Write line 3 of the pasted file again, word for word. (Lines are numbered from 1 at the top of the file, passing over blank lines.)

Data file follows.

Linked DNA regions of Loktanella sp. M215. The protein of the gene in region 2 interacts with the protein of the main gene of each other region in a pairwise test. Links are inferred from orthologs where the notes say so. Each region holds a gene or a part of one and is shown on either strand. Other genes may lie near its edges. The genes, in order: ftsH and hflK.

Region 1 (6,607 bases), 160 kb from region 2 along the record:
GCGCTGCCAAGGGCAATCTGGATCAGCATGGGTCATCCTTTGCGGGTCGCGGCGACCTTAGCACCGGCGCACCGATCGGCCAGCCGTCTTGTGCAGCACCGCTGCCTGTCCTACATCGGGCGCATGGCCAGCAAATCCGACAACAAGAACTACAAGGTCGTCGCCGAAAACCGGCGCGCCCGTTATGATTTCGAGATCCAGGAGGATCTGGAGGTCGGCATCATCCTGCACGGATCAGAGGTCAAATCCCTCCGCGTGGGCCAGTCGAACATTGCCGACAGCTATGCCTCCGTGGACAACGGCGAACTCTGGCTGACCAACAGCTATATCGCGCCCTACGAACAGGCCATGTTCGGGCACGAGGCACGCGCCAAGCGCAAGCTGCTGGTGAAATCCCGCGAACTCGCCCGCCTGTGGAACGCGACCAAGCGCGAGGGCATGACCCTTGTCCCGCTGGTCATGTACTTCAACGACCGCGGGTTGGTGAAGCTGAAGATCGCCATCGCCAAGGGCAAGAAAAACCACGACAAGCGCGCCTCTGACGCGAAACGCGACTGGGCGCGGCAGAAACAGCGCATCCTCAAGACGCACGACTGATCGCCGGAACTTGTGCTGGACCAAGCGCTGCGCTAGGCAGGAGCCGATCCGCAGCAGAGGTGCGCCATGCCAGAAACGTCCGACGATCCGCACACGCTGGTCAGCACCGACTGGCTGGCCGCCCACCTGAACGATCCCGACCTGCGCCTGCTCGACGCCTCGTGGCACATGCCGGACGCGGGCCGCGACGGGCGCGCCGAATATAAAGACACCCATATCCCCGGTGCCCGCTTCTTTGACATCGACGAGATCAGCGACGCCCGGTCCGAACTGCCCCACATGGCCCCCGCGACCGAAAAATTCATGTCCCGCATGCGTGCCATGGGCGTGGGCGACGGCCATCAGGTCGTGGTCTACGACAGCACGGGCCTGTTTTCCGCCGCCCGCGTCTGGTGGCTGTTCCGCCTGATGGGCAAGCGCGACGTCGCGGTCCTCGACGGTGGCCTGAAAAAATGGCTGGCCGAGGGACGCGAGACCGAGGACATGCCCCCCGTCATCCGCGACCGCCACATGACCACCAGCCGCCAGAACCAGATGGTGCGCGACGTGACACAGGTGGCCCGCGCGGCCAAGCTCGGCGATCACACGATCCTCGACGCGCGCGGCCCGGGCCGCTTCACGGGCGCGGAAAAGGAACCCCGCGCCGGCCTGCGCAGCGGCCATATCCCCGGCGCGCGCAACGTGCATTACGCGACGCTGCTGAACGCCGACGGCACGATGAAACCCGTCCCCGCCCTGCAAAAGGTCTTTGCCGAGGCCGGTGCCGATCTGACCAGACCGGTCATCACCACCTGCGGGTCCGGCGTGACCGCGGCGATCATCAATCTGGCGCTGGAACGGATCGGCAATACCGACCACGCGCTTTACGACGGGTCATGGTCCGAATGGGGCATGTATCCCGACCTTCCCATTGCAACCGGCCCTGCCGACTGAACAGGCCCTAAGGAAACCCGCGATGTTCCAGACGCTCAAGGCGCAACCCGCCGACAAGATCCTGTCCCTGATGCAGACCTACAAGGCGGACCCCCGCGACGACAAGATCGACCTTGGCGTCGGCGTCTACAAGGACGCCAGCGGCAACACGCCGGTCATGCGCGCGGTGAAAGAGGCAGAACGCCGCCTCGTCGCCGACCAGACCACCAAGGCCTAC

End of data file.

GCGCTGCCAAGGGCAATCTGGATCAGCATGGGTCATCCTTTGCGGGTCGCGGCGACCTTAGCACCGGCGCACCGATCGGCCAGCCGTCTTGTGCAGCACCGCTGCCTGTCCTACATCGGGCGCATGGCCAGCAAATCCGACAACAAGAACTACAAGGTCGTCGCCGAAAACCGGCGCGCCCGTTATGATTTCGAGATCCAGGAGGATCTGGAGGTCGGCATCATCCTGCACGGATCAGAGGTCAAATCCCTCCGCGTGGGCCAGTCGAACATTGCCGACAGCTATGCCTCCGTGGACAACGGCGAACTCTGGCTGACCAACAGCTATATCGCGCCCTACGAACAGGCCATGTTCGGGCACGAGGCACGCGCCAAGCGCAAGCTGCTGGTGAAATCCCGCGAACTCGCCCGCCTGTGGAACGCGACCAAGCGCGAGGGCATGACCCTTGTCCCGCTGGTCATGTACTTCAACGACCGCGGGTTGGTGAAGCTGAAGATCGCCATCGCCAAGGGCAAGAAAAACCACGACAAGCGCGCCTCTGACGCGAAACGCGACTGGGCGCGGCAGAAACAGCGCATCCTCAAGACGCACGACTGATCGCCGGAACTTGTGCTGGACCAAGCGCTGCGCTAGGCAGGAGCCGATCCGCAGCAGAGGTGCGCCATGCCAGAAACGTCCGACGATCCGCACACGCTGGTCAGCACCGACTGGCTGGCCGCCCACCTGAACGATCCCGACCTGCGCCTGCTCGACGCCTCGTGGCACATGCCGGACGCGGGCCGCGACGGGCGCGCCGAATATAAAGACACCCATATCCCCGGTGCCCGCTTCTTTGACATCGACGAGATCAGCGACGCCCGGTCCGAACTGCCCCACATGGCCCCCGCGACCGAAAAATTCATGTCCCGCATGCGTGCCATGGGCGTGGGCGACGGCCATCAGGTCGTGGTCTACGACAGCACGGGCCTGTTTTCCGCCGCCCGCGTCTGGTGGCTGTTCCGCCTGATGGGCAAGCGCGACGTCGCGGTCCTCGACGGTGGCCTGAAAAAATGGCTGGCCGAGGGACGCGAGACCGAGGACATGCCCCCCGTCATCCGCGACCGCCACATGACCACCAGCCGCCAGAACCAGATGGTGCGCGACGTGACACAGGTGGCCCGCGCGGCCAAGCTCGGCGATCACACGATCCTCGACGCGCGCGGCCCGGGCCGCTTCACGGGCGCGGAAAAGGAACCCCGCGCCGGCCTGCGCAGCGGCCATATCCCCGGCGCGCGCAACGTGCATTACGCGACGCTGCTGAACGCCGACGGCACGATGAAACCCGTCCCCGCCCTGCAAAAGGTCTTTGCCGAGGCCGGTGCCGATCTGACCAGACCGGTCATCACCACCTGCGGGTCCGGCGTGACCGCGGCGATCATCAATCTGGCGCTGGAACGGATCGGCAATACCGACCACGCGCTTTACGACGGGTCATGGTCCGAATGGGGCATGTATCCCGACCTTCCCATTGCAACCGGCCCTGCCGACTGAACAGGCCCTAAGGAAACCCGCGATGTTCCAGACGCTCAAGGCGCAACCCGCCGACAAGATCCTGTCCCTGATGCAGACCTACAAGGCGGACCCCCGCGACGACAAGATCGACCTTGGCGTCGGCGTCTACAAGGACGCCAGCGGCAACACGCCGGTCATGCGCGCGGTGAAAGAGGCAGAACGCCGCCTCGTCGCCGACCAGACCACCAAGGCCTAC